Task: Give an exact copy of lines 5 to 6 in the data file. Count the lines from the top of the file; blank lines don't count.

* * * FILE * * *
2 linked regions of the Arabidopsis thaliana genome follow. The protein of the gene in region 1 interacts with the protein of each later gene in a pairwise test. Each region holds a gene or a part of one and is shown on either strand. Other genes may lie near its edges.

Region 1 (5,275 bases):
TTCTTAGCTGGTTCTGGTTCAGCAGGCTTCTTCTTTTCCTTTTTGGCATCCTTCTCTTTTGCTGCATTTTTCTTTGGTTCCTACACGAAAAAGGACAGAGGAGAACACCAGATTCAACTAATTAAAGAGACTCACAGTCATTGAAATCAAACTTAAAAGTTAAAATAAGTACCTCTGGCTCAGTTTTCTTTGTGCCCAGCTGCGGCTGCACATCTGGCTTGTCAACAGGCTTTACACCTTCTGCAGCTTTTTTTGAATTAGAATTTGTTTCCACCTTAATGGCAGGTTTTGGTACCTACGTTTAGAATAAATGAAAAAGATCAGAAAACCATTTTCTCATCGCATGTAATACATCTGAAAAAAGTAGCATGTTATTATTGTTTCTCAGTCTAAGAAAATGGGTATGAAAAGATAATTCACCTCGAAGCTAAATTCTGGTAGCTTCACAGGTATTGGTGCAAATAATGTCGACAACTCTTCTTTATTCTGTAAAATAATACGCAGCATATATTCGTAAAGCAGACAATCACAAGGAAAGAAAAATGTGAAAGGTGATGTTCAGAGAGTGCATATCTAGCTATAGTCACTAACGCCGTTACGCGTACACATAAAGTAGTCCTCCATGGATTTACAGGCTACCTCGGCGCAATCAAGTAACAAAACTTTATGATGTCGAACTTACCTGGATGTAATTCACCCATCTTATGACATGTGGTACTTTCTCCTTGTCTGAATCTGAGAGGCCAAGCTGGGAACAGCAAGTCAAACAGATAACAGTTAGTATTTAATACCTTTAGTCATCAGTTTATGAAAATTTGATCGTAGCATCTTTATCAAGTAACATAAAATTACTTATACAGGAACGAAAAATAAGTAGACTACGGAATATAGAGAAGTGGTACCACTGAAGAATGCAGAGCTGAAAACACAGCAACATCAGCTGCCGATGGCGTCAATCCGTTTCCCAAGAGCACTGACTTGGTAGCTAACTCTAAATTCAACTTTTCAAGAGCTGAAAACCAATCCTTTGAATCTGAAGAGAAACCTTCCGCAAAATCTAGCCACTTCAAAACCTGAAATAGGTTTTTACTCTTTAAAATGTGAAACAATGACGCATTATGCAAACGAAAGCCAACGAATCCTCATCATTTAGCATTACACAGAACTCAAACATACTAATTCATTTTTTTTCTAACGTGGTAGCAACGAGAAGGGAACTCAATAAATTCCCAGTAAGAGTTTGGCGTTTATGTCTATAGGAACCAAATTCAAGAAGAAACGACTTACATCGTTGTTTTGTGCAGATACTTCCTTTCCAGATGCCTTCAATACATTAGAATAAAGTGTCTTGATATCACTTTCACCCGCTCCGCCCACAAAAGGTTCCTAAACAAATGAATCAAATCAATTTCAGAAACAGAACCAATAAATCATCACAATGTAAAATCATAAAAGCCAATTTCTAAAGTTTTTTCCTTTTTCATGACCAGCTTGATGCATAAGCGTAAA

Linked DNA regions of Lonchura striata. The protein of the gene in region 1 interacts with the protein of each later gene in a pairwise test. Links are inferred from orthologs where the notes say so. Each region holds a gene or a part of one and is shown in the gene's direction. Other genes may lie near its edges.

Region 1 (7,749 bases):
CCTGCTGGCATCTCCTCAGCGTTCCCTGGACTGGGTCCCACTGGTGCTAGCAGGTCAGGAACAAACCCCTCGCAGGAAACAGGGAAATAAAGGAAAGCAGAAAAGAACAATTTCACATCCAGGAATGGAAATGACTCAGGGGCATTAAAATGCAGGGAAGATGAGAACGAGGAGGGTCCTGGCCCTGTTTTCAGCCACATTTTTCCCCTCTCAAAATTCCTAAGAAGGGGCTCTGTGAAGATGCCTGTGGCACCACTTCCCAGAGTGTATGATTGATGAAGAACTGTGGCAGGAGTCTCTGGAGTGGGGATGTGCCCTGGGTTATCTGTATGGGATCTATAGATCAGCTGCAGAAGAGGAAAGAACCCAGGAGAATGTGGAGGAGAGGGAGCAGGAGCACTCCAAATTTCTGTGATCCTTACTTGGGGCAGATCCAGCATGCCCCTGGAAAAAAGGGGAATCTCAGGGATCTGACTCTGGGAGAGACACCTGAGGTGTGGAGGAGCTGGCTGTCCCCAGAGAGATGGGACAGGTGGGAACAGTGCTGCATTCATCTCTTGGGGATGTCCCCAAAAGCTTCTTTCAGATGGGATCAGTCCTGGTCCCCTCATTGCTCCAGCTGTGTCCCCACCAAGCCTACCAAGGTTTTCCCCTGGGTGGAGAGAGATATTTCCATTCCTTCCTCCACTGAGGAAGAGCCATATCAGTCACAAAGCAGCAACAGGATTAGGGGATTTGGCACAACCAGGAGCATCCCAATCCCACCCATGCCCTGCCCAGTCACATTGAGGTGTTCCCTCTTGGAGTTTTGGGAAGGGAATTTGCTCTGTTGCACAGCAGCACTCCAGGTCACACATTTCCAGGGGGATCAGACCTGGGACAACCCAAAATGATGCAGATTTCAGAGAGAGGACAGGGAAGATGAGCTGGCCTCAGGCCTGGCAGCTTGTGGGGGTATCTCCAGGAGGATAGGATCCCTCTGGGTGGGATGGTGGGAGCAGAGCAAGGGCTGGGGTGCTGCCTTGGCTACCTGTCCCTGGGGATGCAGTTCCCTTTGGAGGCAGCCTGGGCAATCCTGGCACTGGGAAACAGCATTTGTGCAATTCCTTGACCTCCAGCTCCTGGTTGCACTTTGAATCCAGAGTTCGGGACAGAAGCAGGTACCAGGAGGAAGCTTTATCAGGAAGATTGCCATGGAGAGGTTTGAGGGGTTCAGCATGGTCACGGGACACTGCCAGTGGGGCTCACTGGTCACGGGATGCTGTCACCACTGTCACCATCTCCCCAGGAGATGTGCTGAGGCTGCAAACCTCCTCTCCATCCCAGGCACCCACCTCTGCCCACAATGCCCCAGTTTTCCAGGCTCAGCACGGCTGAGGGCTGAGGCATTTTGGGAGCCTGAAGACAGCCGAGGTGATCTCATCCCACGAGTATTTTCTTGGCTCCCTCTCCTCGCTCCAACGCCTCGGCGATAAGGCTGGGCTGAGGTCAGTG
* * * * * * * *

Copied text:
Region 1 (7,749 bases):
CCTGCTGGCATCTCCTCAGCGTTCCCTGGACTGGGTCCCACTGGTGCTAGCAGGTCAGGAACAAACCCCTCGCAGGAAACAGGGAAATAAAGGAAAGCAGAAAAGAACAATTTCACATCCAGGAATGGAAATGACTCAGGGGCATTAAAATGCAGGGAAGATGAGAACGAGGAGGGTCCTGGCCCTGTTTTCAGCCACATTTTTCCCCTCTCAAAATTCCTAAGAAGGGGCTCTGTGAAGATGCCTGTGGCACCACTTCCCAGAGTGTATGATTGATGAAGAACTGTGGCAGGAGTCTCTGGAGTGGGGATGTGCCCTGGGTTATCTGTATGGGATCTATAGATCAGCTGCAGAAGAGGAAAGAACCCAGGAGAATGTGGAGGAGAGGGAGCAGGAGCACTCCAAATTTCTGTGATCCTTACTTGGGGCAGATCCAGCATGCCCCTGGAAAAAAGGGGAATCTCAGGGATCTGACTCTGGGAGAGACACCTGAGGTGTGGAGGAGCTGGCTGTCCCCAGAGAGATGGGACAGGTGGGAACAGTGCTGCATTCATCTCTTGGGGATGTCCCCAAAAGCTTCTTTCAGATGGGATCAGTCCTGGTCCCCTCATTGCTCCAGCTGTGTCCCCACCAAGCCTACCAAGGTTTTCCCCTGGGTGGAGAGAGATATTTCCATTCCTTCCTCCACTGAGGAAGAGCCATATCAGTCACAAAGCAGCAACAGGATTAGGGGATTTGGCACAACCAGGAGCATCCCAATCCCACCCATGCCCTGCCCAGTCACATTGAGGTGTTCCCTCTTGGAGTTTTGGGAAGGGAATTTGCTCTGTTGCACAGCAGCACTCCAGGTCACACATTTCCAGGGGGATCAGACCTGGGACAACCCAAAATGATGCAGATTTCAGAGAGAGGACAGGGAAGATGAGCTGGCCTCAGGCCTGGCAGCTTGTGGGGGTATCTCCAGGAGGATAGGATCCCTCTGGGTGGGATGGTGGGAGCAGAGCAAGGGCTGGGGTGCTGCCTTGGCTACCTGTCCCTGGGGATGCAGTTCCCTTTGGAGGCAGCCTGGGCAATCCTGGCACTGGGAAACAGCATTTGTGCAATTCCTTGACCTCCAGCTCCTGGTTGCACTTTGAATCCAGAGTTCGGGACAGAAGCAGGTACCAGGAGGAAGCTTTATCAGGAAGATTGCCATGGAGAGGTTTGAGGGGTTCAGCATGGTCACGGGACACTGCCAGTGGGGCTCACTGGTCACGGGATGCTGTCACCACTGTCACCATCTCCCCAGGAGATGTGCTGAGGCTGCAAACCTCCTCTCCATCCCAGGCACCCACCTCTGCCCACAATGCCCCAGTTTTCCAGGCTCAGCACGGCTGAGGGCTGAGGCATTTTGGGAGCCTGAAGACAGCCGAGGTGATCTCATCCCACGAGTATTTTCTTGGCTCCCTCTCCTCGCTCCAACGCCTCGGCGATAAGGCTGGGCTGAGGTCAGTG